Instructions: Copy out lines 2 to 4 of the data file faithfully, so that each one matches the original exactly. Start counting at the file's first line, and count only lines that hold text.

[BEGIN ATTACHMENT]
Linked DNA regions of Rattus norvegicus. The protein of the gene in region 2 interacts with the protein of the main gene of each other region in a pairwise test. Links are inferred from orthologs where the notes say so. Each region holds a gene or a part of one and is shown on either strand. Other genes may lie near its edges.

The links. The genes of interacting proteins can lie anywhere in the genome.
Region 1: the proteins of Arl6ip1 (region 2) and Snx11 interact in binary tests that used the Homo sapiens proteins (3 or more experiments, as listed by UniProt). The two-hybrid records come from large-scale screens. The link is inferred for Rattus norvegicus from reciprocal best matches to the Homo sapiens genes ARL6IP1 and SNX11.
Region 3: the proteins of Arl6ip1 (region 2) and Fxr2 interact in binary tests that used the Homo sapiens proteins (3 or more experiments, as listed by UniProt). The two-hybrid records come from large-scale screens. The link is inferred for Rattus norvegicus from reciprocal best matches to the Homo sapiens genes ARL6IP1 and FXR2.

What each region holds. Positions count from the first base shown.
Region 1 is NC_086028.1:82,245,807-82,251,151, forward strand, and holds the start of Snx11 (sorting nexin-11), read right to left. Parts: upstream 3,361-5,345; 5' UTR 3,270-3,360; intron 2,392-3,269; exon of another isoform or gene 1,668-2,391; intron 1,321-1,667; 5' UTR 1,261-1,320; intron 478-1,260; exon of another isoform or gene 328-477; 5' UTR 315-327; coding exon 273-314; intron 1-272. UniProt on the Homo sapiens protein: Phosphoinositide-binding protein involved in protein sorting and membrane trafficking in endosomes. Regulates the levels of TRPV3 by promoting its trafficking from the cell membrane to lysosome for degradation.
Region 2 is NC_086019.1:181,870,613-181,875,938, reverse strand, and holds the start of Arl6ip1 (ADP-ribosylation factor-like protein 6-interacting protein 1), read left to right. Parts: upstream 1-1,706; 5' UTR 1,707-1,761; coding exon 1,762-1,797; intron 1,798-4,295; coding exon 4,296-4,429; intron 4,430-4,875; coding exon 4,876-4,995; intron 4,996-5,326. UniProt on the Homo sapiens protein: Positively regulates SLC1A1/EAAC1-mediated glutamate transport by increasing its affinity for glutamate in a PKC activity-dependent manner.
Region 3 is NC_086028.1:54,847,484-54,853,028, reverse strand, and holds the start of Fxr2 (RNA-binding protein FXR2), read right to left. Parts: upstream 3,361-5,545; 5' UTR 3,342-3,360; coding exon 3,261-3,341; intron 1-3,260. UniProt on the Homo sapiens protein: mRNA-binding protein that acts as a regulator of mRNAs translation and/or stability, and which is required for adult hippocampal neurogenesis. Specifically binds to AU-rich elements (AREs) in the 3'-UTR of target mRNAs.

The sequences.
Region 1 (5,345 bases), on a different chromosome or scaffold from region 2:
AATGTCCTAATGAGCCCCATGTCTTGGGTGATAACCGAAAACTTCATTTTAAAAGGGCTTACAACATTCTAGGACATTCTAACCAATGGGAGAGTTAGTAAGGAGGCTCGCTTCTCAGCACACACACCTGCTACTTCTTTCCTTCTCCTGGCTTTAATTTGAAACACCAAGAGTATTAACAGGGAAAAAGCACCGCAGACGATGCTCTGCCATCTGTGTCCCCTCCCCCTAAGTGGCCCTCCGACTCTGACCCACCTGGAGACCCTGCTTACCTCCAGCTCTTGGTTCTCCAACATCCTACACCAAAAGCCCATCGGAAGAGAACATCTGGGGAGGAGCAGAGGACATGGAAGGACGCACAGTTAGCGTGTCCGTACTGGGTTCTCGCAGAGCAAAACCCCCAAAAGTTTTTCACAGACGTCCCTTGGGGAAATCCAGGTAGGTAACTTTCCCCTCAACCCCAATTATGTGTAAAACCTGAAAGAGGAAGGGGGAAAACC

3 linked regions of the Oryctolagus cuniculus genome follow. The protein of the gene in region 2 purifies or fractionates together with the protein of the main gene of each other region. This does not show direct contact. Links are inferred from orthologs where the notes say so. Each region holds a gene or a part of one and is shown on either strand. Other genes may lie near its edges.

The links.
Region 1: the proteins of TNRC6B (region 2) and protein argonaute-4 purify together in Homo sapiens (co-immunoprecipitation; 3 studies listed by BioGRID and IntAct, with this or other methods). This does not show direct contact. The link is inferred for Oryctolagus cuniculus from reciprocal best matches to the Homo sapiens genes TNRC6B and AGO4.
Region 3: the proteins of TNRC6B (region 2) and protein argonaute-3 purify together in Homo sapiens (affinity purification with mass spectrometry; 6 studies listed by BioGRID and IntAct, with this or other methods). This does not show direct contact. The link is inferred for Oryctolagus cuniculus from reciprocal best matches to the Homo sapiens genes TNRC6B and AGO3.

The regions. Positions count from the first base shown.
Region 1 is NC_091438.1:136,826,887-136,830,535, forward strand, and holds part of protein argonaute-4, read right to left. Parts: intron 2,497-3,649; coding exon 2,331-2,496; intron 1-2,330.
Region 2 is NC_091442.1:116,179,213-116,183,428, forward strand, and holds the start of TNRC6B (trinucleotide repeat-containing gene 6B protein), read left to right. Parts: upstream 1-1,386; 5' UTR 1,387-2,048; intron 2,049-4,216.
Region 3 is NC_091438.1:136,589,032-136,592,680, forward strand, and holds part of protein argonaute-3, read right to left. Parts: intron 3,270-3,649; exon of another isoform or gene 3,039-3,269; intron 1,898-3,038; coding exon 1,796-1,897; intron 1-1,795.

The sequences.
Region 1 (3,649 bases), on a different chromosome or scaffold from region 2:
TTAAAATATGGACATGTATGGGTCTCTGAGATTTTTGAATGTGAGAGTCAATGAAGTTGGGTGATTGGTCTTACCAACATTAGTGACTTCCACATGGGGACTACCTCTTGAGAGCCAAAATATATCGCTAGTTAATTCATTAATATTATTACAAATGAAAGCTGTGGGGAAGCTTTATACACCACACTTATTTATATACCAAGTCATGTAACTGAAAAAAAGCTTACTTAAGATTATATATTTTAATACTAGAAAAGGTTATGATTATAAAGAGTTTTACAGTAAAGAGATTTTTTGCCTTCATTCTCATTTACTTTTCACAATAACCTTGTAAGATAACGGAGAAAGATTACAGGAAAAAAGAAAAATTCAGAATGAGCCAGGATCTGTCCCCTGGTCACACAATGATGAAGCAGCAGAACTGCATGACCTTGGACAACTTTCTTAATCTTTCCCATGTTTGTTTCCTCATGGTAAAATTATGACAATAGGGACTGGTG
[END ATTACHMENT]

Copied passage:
The links. The genes of interacting proteins can lie anywhere in the genome.
Region 1: the proteins of Arl6ip1 (region 2) and Snx11 interact in binary tests that used the Homo sapiens proteins (3 or more experiments, as listed by UniProt). The two-hybrid records come from large-scale screens. The link is inferred for Rattus norvegicus from reciprocal best matches to the Homo sapiens genes ARL6IP1 and SNX11.
Region 3: the proteins of Arl6ip1 (region 2) and Fxr2 interact in binary tests that used the Homo sapiens proteins (3 or more experiments, as listed by UniProt). The two-hybrid records come from large-scale screens. The link is inferred for Rattus norvegicus from reciprocal best matches to the Homo sapiens genes ARL6IP1 and FXR2.